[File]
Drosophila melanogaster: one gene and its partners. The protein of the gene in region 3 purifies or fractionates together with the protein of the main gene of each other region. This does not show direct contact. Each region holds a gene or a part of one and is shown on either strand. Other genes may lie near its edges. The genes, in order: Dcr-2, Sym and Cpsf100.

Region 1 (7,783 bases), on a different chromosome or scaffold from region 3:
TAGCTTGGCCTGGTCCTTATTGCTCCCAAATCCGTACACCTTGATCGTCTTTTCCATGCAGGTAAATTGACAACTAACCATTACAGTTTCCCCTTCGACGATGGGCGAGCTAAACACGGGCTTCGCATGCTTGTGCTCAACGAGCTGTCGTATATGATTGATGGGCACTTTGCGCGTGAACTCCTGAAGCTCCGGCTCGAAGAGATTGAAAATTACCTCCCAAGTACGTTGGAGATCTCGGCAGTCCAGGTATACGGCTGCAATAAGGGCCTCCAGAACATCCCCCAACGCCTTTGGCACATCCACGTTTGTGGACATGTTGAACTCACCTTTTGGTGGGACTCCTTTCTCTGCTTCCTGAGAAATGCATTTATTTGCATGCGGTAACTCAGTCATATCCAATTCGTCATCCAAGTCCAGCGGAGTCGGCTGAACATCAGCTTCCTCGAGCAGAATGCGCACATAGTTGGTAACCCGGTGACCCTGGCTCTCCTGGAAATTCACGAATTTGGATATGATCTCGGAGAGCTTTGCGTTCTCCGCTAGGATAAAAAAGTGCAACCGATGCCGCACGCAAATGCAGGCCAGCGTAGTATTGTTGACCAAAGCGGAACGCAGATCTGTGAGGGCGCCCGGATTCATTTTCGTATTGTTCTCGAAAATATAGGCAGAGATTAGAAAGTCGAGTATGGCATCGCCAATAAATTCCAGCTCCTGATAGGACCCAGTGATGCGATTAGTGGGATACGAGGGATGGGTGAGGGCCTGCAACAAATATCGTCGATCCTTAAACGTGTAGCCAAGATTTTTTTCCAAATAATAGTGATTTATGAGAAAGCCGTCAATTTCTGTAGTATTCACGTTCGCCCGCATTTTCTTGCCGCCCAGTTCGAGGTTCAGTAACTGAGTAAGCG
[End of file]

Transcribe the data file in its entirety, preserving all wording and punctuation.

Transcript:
Drosophila melanogaster: one gene and its partners. The protein of the gene in region 3 purifies or fractionates together with the protein of the main gene of each other region. This does not show direct contact. Each region holds a gene or a part of one and is shown on either strand. Other genes may lie near its edges. The genes, in order: Dcr-2, Sym and Cpsf100.

Region 1 (7,783 bases), on a different chromosome or scaffold from region 3:
TAGCTTGGCCTGGTCCTTATTGCTCCCAAATCCGTACACCTTGATCGTCTTTTCCATGCAGGTAAATTGACAACTAACCATTACAGTTTCCCCTTCGACGATGGGCGAGCTAAACACGGGCTTCGCATGCTTGTGCTCAACGAGCTGTCGTATATGATTGATGGGCACTTTGCGCGTGAACTCCTGAAGCTCCGGCTCGAAGAGATTGAAAATTACCTCCCAAGTACGTTGGAGATCTCGGCAGTCCAGGTATACGGCTGCAATAAGGGCCTCCAGAACATCCCCCAACGCCTTTGGCACATCCACGTTTGTGGACATGTTGAACTCACCTTTTGGTGGGACTCCTTTCTCTGCTTCCTGAGAAATGCATTTATTTGCATGCGGTAACTCAGTCATATCCAATTCGTCATCCAAGTCCAGCGGAGTCGGCTGAACATCAGCTTCCTCGAGCAGAATGCGCACATAGTTGGTAACCCGGTGACCCTGGCTCTCCTGGAAATTCACGAATTTGGATATGATCTCGGAGAGCTTTGCGTTCTCCGCTAGGATAAAAAAGTGCAACCGATGCCGCACGCAAATGCAGGCCAGCGTAGTATTGTTGACCAAAGCGGAACGCAGATCTGTGAGGGCGCCCGGATTCATTTTCGTATTGTTCTCGAAAATATAGGCAGAGATTAGAAAGTCGAGTATGGCATCGCCAATAAATTCCAGCTCCTGATAGGACCCAGTGATGCGATTAGTGGGATACGAGGGATGGGTGAGGGCCTGCAACAAATATCGTCGATCCTTAAACGTGTAGCCAAGATTTTTTTCCAAATAATAGTGATTTATGAGAAAGCCGTCAATTTCTGTAGTATTCACGTTCGCCCGCATTTTCTTGCCGCCCAGTTCGAGGTTCAGTAACTGAGTAAGCG